May 17, 2012
Babble On, part #12: "Believers"
"Believers" presents me with a dilemma, because of all the episodes of Babylon 5 reviewed so far it is easily the most frustrating. It provides a strong, confrontational story, but it brings with it a horrible inconsistency with the rest of the series as well as (a standard failing of the series) some pretty ripe dialogue. In the end my overall opinion could go either way. This is also an episode I can't review without completely spoiling, so if you haven't seen "Believers" you might want to skip the rest of this entry.
The episode is written by David Gerrold, most famous of course for his Star Trek episode "The Trouble with Tribbles" but also an established novelist in his own right. He presents an intriguing premise: what if, as a doctor, you know you can save the life of a dying child, but to do so would ignore the expressed wishes of the parents, whose religion does not allow the surgery to go ahead. The culture that Dr Franklin is fronting up against dictates that to cut open the body is to allow its soul to escape - only animals used for food are cut open, and the idea of conducting surgery on an intelligent creature is deeply horrifying.
This does raise some interesting questions that aren't addressed in the episode: how would such a culture go to war? One wound and you are, for all cultural purposes, a dead, inhuman shell feared by your friends and family. Actually, you don't even need to go to war: one slip while chopping up vegetables for the family dinner and you're a goner. It makes me wonder how such a civilization would have survived to reach interstellar flight.
On a basic dramatic level the episode works very well. Dr Franklin gets centre stage for what I think is the first time, and the story pushes him into conflict with Sinclair, his fellow doctor and the child's parents. Franklin tries to convince the parents to allow the surgery, and fails. He tries to get permission from Commander Sinclair to override the parents' wishes, and fails. In the end he undertakes the surgery against orders, and the parents subsequently murder their own child as they no longer consider him to be alive. It's a punch to the guts, and again on a dramatic level it works incredibly well - particularly for mid-90s American television, when audiences expected to get happy endings every week.
But here's the problem. This conclusion, which on a dramatic level works very well - basically, everyone loses - rides roughshod over key parts of Babylon 5's mythology. Gerrold presents the parents as monstrous. The episode's climax is effectively a moment of horror, as these deluded aliens murder their own child because they primitively believe his soul has gone. The problem is that the series has already firmly established that souls are real, and that they can be removed from bodies (see "The Soul Hunter"). This episode in isolation demonises the parents, yet the series as a whole strongly suggests they may be right. None of it sits very well with me, and the episode as a whole feels cheapened as a result.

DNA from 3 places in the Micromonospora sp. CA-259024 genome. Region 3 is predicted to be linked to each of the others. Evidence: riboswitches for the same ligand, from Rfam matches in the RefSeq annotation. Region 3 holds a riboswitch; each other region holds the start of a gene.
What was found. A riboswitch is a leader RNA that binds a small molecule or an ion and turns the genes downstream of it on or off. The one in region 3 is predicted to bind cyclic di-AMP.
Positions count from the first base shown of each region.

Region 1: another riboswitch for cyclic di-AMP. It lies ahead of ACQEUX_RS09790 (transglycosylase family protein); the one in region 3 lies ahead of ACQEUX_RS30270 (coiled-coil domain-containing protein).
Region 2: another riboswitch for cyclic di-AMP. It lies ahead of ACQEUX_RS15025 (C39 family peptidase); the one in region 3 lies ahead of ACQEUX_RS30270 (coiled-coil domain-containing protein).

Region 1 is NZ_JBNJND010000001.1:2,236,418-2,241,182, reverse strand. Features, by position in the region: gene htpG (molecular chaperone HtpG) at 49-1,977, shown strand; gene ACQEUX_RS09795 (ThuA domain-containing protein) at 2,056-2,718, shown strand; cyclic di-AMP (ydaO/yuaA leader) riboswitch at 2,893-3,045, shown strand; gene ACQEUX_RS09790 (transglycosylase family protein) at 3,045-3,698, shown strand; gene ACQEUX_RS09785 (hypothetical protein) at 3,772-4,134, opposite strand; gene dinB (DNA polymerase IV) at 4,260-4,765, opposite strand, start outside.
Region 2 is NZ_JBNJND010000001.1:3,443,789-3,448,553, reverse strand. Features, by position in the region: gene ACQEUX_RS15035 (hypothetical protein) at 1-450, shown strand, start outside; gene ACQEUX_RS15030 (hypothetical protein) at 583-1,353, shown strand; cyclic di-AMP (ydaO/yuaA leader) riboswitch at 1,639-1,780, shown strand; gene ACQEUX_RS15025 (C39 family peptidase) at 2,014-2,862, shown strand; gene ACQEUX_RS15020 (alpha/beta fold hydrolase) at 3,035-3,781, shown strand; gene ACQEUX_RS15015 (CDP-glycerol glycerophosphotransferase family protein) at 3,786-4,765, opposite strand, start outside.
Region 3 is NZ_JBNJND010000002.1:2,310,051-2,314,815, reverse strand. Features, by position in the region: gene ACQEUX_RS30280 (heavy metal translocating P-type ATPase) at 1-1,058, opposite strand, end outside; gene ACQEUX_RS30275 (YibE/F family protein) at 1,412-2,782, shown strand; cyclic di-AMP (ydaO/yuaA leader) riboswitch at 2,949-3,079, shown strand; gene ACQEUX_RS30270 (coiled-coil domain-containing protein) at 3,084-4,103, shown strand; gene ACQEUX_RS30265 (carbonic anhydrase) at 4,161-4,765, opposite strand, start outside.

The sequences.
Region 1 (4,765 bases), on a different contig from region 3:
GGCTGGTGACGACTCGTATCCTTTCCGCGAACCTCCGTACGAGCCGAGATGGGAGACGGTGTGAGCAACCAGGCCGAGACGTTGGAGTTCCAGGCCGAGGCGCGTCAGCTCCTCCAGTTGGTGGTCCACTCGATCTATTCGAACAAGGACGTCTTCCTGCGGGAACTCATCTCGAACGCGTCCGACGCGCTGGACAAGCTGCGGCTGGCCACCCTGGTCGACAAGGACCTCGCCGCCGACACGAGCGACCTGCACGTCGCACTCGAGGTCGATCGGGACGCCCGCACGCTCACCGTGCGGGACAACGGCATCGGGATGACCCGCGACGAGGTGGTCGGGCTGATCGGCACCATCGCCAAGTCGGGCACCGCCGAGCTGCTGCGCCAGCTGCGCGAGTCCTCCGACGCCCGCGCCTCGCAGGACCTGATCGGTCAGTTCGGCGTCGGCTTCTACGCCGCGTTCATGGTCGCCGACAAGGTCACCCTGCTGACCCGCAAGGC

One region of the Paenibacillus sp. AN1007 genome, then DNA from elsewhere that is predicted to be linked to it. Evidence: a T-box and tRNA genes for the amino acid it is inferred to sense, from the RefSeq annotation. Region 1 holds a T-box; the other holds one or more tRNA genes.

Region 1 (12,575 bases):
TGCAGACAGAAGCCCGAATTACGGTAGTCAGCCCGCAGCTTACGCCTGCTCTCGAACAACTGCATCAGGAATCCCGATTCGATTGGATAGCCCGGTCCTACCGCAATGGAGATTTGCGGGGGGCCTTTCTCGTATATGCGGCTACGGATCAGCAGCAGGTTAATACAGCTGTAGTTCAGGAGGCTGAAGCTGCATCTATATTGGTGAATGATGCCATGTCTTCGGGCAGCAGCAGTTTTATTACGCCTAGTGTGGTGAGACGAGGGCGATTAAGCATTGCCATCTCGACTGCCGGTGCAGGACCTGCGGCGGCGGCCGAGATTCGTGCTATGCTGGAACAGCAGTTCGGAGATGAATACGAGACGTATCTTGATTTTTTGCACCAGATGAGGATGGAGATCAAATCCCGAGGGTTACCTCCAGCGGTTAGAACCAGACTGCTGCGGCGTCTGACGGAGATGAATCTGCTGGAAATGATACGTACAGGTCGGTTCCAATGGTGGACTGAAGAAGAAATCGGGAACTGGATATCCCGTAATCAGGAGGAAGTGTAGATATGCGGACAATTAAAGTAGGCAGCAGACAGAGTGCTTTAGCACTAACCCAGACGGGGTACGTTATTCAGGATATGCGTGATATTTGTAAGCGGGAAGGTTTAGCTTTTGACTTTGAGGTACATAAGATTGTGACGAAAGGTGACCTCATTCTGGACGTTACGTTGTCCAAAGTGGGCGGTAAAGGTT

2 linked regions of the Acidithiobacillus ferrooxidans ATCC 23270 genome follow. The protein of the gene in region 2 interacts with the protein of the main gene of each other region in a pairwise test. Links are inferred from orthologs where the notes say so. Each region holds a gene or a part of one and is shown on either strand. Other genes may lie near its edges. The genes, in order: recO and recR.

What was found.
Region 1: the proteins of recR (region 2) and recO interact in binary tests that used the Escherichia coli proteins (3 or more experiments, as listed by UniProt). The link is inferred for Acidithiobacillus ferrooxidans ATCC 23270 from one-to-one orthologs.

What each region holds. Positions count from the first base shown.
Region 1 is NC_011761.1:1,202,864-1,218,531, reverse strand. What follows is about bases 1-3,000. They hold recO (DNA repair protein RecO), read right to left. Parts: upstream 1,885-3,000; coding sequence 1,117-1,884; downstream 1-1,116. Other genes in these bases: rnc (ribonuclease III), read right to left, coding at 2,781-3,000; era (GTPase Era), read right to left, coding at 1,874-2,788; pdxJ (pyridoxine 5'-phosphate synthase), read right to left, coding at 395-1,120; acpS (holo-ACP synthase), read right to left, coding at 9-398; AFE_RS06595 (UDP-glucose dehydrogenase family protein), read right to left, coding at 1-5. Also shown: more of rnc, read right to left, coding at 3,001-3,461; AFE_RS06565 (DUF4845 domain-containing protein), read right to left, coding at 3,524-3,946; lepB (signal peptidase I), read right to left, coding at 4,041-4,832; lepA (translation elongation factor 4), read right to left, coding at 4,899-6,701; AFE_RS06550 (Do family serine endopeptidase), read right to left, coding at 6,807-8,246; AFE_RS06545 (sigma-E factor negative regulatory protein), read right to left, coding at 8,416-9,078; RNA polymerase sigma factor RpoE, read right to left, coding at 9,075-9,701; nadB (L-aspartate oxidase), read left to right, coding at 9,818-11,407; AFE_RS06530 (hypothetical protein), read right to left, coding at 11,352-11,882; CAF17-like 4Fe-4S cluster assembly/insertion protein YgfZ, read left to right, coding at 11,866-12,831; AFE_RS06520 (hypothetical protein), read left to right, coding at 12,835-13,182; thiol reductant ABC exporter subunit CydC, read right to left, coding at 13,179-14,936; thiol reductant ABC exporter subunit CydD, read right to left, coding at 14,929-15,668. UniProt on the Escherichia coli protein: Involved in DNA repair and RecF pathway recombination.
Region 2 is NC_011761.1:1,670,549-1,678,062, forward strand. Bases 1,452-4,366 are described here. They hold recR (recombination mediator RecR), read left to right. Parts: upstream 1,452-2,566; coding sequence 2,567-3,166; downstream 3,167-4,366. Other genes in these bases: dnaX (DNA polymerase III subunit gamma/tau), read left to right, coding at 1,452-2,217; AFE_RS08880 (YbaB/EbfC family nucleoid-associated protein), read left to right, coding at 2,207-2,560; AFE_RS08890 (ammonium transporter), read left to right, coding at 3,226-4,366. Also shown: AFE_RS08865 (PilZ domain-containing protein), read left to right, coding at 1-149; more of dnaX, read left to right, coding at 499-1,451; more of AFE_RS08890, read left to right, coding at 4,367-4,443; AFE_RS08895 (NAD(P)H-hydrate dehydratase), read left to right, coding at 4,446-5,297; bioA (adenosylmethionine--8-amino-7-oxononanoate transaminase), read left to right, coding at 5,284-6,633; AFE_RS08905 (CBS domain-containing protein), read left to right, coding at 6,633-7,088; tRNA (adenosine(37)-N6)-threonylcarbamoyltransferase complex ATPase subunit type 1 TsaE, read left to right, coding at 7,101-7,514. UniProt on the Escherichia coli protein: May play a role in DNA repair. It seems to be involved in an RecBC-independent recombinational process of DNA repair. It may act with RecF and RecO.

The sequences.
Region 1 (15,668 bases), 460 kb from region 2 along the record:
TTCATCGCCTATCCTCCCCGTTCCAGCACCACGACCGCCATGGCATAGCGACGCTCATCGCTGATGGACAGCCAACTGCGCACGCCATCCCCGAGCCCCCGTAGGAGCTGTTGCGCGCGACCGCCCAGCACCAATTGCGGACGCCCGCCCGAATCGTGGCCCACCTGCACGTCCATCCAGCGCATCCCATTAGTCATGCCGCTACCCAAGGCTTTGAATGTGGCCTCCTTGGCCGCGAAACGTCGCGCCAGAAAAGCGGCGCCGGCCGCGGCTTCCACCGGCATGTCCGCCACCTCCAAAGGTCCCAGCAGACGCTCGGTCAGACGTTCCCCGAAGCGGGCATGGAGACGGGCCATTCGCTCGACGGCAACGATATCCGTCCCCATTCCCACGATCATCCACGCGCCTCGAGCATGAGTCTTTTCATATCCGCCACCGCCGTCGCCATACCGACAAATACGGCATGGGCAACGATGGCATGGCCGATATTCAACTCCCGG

There is, as I mentioned at the top, a subplot involving Ivanova flying around defending a passenger liner from raiders. It's a boring subplot, which does little more than satisfy the formula requirements of "A plot/B plot" television scriptwriting. It would have been a stronger episode if it had been removed entirely, and those extra 10 minutes given over to examining the main plot in relation to the other characters on the station. It would have been particularly good to bring Delenn further into the episode, given her and her species' own beliefs on the nature of the soul.
In the end I just can't quite get behind "Believers". It's got a great in-your-face climax, which is usually the sort of thing I adore, but it doesn't earn it in the context of the series as a whole. Add in the clunky dialogue, the pointless subplot and the generally judgemental attitude against the alien parents' beliefs, and it's just not good enough to get my vote. So 10 episodes in, and Babylon 5 has three good episodes - or 30%.